Douglas MacDiarmid works in October auction Tue, 08 Oct 2019
Douglas MacDiarmid (b. 1922) Reclining Nude, circa 1947 Oil on board 36 x 48 cm Signed est. $3,000 - 5,000
PROVENANCE Paul & Kerry Barber Collection Art Auction, Dunbar Sloane 4/9/2002
Douglas has always been captivated by the innate beauty and sensuality of the human form. Figurative paintings form a significant part of his portfolio, and he has painted nudes regularly throughout his career.
As a determinedly 'unschooled' painter, access to naked live models was the only reason he occasionally stepped into academic art classes.
In 1947-48, Douglas was living and working in London and Paris on his first overseas trip. Still honing his skills, he was influenced by Matisse and other impressionist masters at the time. Several paintings of friends in London in that period, including two Polish girlfriends Teresa and Danuta, are made in a similar style.
Reclining Nude was one of a number of fresh paintings he brought back to New Zealand in 1949, when he came home for a year before deciding to settle in France and dedicate his life to painting.
It may have been shown at his first solo art exhibition in Wellington Public Library in 1949, and soon became part of pioneering art and design gallery owner Helen Hitchings' personal collection. Helen and Douglas were lovers at the time, and the painting remained with her for the rest of her life. After her death, it was purchased by the Barbers at her estate clearance. In his 2002 art history MacDiarmid by Dr Nelly Finet, of Paris, MacDiarmid observed: The body has always mattered in the collective vision of our culture, but naked, remained largely within the sphere of art.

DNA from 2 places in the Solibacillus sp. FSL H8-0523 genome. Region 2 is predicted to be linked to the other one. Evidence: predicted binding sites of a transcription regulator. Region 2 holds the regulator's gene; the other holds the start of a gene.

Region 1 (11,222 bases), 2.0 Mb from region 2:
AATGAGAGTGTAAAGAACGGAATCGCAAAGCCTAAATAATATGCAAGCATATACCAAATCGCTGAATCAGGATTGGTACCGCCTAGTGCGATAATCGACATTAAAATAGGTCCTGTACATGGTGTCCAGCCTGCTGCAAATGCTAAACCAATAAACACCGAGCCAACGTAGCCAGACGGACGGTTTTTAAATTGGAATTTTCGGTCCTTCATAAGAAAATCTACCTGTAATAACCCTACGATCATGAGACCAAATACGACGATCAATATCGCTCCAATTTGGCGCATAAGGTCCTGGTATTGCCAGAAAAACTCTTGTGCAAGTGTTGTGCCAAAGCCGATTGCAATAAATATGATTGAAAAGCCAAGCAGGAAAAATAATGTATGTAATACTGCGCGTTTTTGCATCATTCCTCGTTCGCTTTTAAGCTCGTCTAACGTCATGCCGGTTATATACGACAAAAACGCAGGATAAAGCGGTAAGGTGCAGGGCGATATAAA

The mass beach-holiday industry of our time has finally stripped us bare and created an insistence on youth and health only equaled by our determination to ignore the neurotic consequences. Still, there is a generous display of beauty available, and I try to extract the rhythms of this scene, to see the body untrammeled with detail. It is also impossible to overlook the neuroses entirely.
Anna Cahill, MacDiarmid Arts Trust
Douglas MacDiarmid (b. 1922) Portuguese Landscape Oil on canvas 50 x 100 cm Signed & dated 1965 est. $3,000 - 5,000
Between exhibitions in 1964 and 1965, Douglas travelled through Corsica and Portugal, as well as spending time in the Loire Valley and mountainous, forested Auvergne areas of France - sketching and making painting notes as always. The colours in this painting are of sun-baked landscape, not as vivid and intense as his paintings of the rugged island of Corsica. The scene is southern Portugal, probably the Alentejo region where Douglas stayed a few days en route to the popular Algarve beaches at the bottom end of the country. This was the height of summer; although hot, the region is a fertile area known for its distinctive cork oak trees that are harvested for cork fibre.
In a letter to his parents dated 14 July 1965, Douglas wrote: 'Down in the south among storks wheeling and picking about in brilliant cornfields - obviously looking for babies! - and splendid aridity, in near desert air. My hand and notebooks have been filling well with material for pictures…So many influences from Ionic, Gothic, Islamic, 18th Century French not forgetting the near Chinese tilt to the edges of tiled roofs. I love the way the Portuguese have mixed and digested all these styles but can see no real Portuguese style pure in itself. Am in ideal form in this heavenly place. He had recently been experimenting with a new medium, plastic paint. It spreads easily with water and is almost immediately dry, and once dry completely waterproof, he wrote home. You can imagine what interesting play of superimposition of transparencies is possible - but the paint has to be so quickly used once out of the tube that there's hardly time to think or mix more than one colour at once. Perhaps hardly a fair trial in heat like the last 10 days. It's only now that I begin to see how I can adapt its possibilities to mine.
Douglas described it as exhausting and baffling research… a new medium means beginning at scratch and making awful messes like a student. At last he saw light through the murk and was pleased with the results once he forced the new paint to obey. He talked in letters about finishing a number of paintings for European shows and sending a collection to New Zealand for exhibition. A selection of Portuguese and Corsican paintings were seen in New Zealand at a solo exhibition of 38 works at Te Manawa Art Gallery, Palmerston North in late 1966, and at John Leech Gallery, Auckland in May 1967.
Anna Cahill, MacDiarmid Arts Trust